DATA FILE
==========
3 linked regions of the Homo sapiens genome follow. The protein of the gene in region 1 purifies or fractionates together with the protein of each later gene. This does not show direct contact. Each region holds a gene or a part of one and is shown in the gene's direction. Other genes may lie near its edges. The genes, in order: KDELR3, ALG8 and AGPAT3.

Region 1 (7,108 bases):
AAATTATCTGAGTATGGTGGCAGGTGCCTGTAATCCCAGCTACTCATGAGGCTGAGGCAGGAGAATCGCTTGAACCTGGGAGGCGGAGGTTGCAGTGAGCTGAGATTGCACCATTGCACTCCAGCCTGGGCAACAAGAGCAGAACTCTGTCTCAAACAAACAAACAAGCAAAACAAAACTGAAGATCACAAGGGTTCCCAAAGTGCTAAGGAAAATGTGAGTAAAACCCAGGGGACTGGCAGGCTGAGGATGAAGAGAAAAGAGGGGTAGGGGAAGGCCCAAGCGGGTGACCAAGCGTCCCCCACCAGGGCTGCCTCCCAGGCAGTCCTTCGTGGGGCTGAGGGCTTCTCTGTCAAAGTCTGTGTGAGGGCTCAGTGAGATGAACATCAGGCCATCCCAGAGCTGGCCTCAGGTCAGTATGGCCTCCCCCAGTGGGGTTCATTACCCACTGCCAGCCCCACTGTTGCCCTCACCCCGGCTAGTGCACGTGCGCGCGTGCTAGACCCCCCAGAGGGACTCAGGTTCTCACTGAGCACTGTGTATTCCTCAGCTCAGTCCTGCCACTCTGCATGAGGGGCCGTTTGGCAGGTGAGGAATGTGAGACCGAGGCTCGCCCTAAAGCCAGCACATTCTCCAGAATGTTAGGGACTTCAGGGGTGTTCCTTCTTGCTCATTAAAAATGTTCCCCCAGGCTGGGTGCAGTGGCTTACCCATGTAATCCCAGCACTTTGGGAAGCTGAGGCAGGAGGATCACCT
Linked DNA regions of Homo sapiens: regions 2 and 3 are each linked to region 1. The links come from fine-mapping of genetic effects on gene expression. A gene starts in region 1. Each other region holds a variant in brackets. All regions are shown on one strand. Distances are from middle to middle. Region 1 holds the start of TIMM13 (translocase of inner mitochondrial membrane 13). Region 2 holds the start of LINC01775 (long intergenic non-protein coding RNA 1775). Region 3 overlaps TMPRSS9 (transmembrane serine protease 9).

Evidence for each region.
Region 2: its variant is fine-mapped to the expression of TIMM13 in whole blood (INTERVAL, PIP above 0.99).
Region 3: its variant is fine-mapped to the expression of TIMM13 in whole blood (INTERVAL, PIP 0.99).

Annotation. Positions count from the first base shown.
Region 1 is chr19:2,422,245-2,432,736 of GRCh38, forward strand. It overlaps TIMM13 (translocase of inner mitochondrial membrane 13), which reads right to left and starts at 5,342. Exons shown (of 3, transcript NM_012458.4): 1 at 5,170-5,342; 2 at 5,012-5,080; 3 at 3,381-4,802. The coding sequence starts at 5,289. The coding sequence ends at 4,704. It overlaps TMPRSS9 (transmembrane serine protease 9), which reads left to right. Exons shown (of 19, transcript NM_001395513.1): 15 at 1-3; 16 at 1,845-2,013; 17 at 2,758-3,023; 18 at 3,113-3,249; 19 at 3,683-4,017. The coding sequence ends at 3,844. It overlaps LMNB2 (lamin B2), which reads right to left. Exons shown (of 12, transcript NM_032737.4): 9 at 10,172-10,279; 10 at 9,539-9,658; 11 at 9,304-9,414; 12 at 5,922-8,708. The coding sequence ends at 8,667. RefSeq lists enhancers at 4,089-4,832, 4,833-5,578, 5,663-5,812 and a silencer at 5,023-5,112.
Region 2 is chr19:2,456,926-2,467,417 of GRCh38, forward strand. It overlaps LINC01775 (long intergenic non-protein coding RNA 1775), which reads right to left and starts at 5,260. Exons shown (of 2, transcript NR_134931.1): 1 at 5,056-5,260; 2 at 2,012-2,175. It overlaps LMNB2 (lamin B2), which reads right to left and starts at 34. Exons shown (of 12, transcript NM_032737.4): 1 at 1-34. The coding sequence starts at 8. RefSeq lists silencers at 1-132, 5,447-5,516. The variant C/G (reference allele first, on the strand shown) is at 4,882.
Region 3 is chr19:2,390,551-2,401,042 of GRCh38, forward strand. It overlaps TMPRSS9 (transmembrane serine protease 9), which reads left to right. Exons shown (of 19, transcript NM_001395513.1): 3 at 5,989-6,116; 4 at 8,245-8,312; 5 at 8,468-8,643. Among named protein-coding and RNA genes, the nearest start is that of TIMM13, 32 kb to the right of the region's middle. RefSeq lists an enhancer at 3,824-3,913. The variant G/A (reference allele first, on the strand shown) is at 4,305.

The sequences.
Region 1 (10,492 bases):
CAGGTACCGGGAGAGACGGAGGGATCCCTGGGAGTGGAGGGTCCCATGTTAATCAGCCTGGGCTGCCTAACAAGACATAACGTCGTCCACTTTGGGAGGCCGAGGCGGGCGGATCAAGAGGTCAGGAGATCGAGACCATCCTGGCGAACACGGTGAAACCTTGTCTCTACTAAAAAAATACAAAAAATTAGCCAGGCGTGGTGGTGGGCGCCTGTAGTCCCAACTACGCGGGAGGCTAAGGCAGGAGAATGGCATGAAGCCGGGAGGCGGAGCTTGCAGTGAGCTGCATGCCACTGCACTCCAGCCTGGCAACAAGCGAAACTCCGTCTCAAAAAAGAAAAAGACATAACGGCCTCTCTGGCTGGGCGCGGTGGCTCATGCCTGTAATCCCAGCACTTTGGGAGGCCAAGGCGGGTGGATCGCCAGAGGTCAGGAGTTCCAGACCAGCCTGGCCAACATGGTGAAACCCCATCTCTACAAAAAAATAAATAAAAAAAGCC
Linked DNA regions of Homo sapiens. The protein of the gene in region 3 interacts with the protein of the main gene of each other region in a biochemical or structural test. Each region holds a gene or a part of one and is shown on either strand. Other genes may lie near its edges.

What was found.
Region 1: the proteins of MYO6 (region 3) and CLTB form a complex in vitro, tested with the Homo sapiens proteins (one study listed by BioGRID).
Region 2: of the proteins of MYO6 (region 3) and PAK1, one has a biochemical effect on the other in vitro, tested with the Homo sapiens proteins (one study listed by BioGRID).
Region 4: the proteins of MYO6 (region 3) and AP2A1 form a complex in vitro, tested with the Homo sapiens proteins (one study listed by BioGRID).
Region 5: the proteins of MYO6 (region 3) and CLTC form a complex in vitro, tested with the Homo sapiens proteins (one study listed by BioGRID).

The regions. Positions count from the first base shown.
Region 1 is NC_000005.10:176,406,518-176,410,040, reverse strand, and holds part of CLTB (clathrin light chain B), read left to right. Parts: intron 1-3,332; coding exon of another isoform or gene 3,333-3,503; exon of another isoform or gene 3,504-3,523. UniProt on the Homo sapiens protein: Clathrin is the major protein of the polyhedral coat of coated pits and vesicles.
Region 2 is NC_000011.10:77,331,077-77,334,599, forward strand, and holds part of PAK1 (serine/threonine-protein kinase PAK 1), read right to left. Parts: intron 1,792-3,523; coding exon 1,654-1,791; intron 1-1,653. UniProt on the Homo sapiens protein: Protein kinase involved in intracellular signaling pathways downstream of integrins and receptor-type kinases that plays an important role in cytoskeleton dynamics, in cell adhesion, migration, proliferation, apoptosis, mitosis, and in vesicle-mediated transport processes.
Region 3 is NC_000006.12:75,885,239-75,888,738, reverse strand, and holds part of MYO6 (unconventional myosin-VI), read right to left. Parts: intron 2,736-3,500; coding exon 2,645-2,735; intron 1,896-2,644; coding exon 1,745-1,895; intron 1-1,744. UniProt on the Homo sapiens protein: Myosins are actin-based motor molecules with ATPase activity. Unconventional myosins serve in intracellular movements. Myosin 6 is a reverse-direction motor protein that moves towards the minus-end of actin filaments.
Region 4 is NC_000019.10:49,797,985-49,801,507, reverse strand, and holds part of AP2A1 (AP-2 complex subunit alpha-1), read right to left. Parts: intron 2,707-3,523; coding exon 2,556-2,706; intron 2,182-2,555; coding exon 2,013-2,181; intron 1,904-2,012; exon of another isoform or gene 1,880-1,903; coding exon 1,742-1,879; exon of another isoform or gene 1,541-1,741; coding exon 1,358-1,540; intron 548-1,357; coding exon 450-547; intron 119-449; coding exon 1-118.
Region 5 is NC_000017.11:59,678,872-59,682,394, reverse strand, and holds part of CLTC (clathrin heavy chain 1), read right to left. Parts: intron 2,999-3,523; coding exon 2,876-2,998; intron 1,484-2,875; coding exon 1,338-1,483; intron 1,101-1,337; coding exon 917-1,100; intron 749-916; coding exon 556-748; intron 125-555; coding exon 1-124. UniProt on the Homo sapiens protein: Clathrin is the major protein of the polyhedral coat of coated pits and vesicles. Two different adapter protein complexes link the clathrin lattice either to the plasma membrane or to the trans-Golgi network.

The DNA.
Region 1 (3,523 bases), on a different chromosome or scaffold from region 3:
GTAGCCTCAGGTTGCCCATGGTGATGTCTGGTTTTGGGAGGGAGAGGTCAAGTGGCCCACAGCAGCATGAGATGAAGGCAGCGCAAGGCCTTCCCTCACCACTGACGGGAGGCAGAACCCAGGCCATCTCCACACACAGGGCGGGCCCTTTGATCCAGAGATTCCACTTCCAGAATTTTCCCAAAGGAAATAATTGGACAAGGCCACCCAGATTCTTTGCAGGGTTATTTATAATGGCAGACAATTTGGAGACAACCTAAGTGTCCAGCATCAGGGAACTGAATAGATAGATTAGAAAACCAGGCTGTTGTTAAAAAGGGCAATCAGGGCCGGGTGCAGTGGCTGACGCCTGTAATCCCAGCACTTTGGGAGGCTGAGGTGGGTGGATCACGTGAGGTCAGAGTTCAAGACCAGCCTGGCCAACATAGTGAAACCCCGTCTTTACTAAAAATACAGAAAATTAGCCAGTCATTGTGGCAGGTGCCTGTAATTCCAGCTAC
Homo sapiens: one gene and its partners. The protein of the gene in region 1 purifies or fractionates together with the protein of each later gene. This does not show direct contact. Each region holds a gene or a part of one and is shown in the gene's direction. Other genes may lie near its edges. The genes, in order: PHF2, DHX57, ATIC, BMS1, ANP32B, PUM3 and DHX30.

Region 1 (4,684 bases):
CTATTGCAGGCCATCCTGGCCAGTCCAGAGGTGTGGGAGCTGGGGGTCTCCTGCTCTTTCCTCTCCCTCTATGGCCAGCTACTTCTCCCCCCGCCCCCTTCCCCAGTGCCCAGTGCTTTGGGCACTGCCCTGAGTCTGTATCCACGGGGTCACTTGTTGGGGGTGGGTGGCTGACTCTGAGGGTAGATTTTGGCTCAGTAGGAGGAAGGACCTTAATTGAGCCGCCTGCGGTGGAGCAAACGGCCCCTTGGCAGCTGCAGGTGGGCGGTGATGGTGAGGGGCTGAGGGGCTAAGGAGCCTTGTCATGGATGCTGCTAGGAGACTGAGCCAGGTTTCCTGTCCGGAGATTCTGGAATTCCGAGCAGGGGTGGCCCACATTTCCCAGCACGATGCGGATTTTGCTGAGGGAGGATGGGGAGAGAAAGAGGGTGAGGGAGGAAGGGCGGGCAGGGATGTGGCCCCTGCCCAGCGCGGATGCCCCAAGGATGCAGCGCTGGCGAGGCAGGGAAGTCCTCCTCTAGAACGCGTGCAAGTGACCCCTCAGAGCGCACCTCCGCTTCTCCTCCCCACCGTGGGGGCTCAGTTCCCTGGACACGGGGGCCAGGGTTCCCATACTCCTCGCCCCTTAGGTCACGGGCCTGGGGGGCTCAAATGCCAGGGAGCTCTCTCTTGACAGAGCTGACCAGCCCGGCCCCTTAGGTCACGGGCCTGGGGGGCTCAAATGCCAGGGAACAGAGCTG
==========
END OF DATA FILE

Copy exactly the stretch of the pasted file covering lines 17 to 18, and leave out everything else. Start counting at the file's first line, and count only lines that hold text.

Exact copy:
Region 1: the proteins of MYO6 (region 3) and CLTB form a complex in vitro, tested with the Homo sapiens proteins (one study listed by BioGRID).
Region 2: of the proteins of MYO6 (region 3) and PAK1, one has a biochemical effect on the other in vitro, tested with the Homo sapiens proteins (one study listed by BioGRID).